By Olivia Johnson
BBC News, Dublin
Older people should get out there and get the heart pumping if they want to stay sharp of mind, scientists say.
There is plenty to do to keep an agile mind
Studies of the ageing brain have shown mental decline is not inevitable and there are plenty of activities people can do to keep it together "up top".
A healthy diet, aerobic exercise and mental stimulation all helped to keep the mind young, researchers emphasised at a conference in Dublin.
In contrast, prolonged stress and social isolation act to age the brain.
"Neuroscience researchers have made important discoveries that will help keep our brains functioning optimally," Professor Ian Robertson told the British Association's Festival of Science which this year is being held in the Irish capital.
Professor Robertson, dean of research at the Trinity College Institute of Neuroscience, highlighted aerobic exercise as a vital contributor to maintaining brain function as the body ages.
He noted one study in which over-60s who exercised over a three-year period exhibited none of the usual mental decline in that time.
In another study, test subjects obtained mental improvements after just four months of a moderate aerobic training programme.
There are several explanations for the link between fitness of body and mind, according to Professor Robertson.
Exercise increases production of key brain chemicals which encourage the growth of brain and nerve cells and the development of new neural connections.
It also promotes the growth of blood vessels which nourish and sustain existing structures.
"For the over-50s, exercise is a sort of wonder-drug that makes you more mentally agile, less forgetful and delays the loss of sharpness that would otherwise happen," Professor Robertson said.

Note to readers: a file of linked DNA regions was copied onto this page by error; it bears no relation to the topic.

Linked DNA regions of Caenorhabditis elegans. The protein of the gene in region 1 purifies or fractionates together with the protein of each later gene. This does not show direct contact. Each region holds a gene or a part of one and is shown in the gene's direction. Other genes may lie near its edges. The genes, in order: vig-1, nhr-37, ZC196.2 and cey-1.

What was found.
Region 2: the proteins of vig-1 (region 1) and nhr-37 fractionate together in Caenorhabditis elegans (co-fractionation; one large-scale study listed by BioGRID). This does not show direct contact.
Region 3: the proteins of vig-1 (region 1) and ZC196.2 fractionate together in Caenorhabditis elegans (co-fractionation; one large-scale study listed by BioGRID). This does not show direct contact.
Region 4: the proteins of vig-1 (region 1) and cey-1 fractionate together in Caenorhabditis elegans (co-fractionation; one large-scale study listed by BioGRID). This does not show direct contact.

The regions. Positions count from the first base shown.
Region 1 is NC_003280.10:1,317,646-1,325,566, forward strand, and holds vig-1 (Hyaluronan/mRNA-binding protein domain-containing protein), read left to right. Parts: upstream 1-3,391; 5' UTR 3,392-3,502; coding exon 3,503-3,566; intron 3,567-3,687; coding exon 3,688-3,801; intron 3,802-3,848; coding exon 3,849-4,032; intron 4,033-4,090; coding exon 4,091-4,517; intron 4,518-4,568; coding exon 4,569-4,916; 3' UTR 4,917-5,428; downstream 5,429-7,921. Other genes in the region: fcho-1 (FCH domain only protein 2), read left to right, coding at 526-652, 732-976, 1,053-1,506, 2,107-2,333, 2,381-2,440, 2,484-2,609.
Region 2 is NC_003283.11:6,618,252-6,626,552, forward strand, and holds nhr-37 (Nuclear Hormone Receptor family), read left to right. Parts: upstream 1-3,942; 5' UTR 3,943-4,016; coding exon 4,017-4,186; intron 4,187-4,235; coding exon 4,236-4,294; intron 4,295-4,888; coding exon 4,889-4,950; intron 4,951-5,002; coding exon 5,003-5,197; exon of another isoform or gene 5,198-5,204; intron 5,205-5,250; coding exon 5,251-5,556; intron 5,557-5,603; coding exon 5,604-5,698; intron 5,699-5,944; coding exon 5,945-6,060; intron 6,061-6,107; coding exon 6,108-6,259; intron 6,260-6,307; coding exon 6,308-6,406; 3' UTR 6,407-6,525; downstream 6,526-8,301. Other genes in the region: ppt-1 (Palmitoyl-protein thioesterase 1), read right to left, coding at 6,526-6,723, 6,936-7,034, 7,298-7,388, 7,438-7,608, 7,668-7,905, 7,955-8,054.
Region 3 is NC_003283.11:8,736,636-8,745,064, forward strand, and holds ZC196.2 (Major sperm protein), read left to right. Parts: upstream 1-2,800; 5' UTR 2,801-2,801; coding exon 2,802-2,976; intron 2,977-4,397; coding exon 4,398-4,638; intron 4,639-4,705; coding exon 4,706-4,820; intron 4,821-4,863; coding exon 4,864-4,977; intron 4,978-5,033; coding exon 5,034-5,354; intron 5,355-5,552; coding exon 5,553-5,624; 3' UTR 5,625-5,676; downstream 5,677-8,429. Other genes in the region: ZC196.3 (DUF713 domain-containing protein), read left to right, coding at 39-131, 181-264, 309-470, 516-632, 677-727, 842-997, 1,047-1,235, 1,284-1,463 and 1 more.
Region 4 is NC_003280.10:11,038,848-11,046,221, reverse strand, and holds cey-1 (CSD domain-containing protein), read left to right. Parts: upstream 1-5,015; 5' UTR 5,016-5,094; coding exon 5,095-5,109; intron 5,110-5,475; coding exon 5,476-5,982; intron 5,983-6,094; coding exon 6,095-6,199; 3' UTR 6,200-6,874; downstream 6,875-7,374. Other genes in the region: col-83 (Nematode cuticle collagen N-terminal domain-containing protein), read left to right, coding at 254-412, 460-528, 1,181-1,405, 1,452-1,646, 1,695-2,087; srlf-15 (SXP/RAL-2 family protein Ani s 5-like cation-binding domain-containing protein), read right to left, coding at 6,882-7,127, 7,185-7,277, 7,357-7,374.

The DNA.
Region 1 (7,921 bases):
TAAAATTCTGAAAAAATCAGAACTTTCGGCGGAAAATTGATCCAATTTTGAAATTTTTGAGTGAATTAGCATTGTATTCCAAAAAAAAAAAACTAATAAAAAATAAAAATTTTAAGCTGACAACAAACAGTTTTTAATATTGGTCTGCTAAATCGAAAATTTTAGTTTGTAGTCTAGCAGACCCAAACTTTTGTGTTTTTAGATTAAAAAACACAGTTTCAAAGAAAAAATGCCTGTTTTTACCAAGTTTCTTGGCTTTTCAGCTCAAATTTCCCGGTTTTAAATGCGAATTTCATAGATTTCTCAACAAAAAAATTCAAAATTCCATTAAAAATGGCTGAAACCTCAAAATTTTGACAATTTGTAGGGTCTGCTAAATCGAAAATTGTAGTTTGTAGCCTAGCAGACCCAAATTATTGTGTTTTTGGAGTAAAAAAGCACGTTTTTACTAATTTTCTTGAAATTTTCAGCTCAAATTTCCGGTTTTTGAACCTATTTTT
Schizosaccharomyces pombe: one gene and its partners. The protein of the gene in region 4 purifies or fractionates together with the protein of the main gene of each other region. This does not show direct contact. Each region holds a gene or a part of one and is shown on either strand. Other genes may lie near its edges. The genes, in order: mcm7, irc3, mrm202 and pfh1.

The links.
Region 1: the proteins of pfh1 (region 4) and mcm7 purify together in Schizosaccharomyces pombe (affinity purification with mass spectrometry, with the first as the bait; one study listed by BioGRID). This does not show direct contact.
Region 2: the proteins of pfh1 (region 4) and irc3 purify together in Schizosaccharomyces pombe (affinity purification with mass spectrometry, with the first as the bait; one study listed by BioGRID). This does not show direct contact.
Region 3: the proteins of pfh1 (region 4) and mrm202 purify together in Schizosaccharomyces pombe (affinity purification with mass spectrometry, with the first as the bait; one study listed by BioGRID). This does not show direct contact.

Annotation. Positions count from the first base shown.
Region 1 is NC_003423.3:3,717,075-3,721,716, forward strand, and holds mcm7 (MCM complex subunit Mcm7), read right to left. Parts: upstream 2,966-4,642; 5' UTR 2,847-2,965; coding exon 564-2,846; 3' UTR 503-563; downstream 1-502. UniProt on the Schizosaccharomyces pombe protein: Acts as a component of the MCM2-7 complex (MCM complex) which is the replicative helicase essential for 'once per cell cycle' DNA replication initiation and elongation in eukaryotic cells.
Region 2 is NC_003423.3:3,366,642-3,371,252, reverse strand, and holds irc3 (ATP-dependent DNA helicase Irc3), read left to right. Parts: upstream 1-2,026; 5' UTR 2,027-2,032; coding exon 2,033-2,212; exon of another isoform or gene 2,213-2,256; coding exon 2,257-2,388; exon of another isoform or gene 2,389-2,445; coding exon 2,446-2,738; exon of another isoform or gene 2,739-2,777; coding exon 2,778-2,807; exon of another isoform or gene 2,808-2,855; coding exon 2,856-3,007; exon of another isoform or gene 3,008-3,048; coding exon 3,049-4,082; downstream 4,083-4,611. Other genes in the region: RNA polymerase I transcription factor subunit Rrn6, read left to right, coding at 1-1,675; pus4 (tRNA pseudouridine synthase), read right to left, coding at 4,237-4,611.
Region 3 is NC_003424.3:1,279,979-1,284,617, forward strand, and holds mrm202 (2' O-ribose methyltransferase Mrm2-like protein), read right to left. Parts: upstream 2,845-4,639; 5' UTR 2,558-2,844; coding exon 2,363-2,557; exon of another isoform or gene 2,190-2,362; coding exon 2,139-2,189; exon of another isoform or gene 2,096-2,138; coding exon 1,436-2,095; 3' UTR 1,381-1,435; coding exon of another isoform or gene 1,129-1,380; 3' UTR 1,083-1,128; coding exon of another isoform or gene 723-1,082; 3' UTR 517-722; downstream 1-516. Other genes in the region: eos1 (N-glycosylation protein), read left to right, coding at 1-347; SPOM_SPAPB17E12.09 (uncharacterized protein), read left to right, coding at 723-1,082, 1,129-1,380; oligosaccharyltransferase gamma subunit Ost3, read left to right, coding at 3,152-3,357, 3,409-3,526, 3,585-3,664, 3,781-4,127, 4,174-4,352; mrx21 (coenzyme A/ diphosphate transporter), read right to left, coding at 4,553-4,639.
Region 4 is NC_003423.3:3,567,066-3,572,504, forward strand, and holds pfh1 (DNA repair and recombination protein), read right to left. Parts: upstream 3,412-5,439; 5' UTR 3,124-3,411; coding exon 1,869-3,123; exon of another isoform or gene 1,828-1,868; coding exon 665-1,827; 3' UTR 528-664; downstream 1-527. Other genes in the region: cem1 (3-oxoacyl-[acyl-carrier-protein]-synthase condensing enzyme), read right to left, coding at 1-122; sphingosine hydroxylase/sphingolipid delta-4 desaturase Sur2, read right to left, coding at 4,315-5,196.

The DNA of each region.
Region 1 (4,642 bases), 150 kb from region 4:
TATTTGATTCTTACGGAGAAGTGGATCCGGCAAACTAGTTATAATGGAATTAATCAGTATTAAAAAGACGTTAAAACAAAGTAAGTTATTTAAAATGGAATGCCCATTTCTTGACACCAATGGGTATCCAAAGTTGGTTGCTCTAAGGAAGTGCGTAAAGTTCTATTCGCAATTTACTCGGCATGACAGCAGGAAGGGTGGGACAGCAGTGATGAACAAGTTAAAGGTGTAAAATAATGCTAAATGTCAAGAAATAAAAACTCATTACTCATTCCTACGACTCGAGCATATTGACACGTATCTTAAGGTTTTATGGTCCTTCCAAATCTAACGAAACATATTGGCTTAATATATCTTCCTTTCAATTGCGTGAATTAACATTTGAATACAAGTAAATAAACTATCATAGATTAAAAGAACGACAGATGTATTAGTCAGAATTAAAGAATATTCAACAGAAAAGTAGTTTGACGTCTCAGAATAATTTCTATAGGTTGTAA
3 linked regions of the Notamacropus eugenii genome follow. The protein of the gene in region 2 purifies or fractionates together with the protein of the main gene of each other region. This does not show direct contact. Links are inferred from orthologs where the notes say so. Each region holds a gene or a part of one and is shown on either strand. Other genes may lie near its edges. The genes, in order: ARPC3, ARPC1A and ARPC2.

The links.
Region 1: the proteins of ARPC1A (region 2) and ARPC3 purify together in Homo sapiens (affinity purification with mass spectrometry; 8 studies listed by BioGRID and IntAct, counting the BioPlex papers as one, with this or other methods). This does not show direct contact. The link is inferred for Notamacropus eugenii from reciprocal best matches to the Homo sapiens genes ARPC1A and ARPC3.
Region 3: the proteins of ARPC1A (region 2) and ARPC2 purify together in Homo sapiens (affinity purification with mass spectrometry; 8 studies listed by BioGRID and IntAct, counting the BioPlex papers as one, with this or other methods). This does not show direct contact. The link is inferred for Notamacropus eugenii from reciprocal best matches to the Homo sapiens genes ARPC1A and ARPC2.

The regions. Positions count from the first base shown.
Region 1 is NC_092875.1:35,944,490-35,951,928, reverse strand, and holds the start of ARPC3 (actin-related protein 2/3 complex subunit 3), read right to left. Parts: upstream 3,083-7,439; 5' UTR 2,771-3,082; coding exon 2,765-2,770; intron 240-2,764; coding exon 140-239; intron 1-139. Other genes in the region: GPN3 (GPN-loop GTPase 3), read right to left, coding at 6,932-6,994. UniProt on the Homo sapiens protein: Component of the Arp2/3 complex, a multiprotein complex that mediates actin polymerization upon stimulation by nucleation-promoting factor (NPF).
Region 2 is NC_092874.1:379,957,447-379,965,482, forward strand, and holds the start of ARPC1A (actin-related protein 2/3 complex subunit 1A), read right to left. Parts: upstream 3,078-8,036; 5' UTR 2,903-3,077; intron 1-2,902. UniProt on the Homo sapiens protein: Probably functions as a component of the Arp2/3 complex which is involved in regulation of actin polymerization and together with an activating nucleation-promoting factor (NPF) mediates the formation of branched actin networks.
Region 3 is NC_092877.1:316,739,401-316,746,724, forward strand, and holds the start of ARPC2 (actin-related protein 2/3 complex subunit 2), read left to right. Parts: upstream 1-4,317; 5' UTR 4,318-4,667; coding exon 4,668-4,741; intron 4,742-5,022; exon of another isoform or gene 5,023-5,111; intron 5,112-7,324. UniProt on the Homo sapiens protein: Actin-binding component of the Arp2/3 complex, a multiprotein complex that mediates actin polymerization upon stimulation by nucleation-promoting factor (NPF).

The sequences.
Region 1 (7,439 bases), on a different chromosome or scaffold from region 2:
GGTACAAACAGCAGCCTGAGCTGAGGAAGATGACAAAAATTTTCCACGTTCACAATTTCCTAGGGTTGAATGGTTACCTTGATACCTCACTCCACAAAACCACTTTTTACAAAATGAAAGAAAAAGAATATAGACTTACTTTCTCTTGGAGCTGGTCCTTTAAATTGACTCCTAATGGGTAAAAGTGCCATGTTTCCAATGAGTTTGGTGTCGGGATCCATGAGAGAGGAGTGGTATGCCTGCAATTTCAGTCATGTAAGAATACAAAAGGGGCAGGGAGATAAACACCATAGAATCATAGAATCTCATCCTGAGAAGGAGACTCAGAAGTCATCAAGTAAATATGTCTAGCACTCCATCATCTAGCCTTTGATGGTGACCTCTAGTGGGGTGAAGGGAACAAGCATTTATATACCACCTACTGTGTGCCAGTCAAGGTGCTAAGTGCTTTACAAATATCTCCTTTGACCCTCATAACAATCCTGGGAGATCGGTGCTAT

Continued learning and mental stimulation are also key to retaining ability, according to the scientist, because they "literally grow your brain."
Studies in both humans and animals have shown that brains which are more active develop a richer and more densely connected network of brain cells.
According to Professor Robertson, this brain strengthening may be one factor causing dementia to be less prevalent among people who have spent more time learning.
Advocating a "use it or lose it" approach, the scientist stressed that the decline in mental sharpness usually seen in people over the age of 65 is not inevitable, and can be stopped or even reversed by mental exercise.
In a recent study of nearly 3000 people aged 65 to 94, those given 10 hours of training in memory, problem-solving, and decision-making tasks over the course of several weeks showed marked and lasting increases in cognitive ability.
"Booster" training sessions received a year later resulted in further improvements in mental function which persisted for over a year.
The gained mental ability was equivalent to that which is typically lost by older people over a 7-14 year period.
"The training on average took about a decade off the cognitive age of these volunteers," Professor Robertson explained.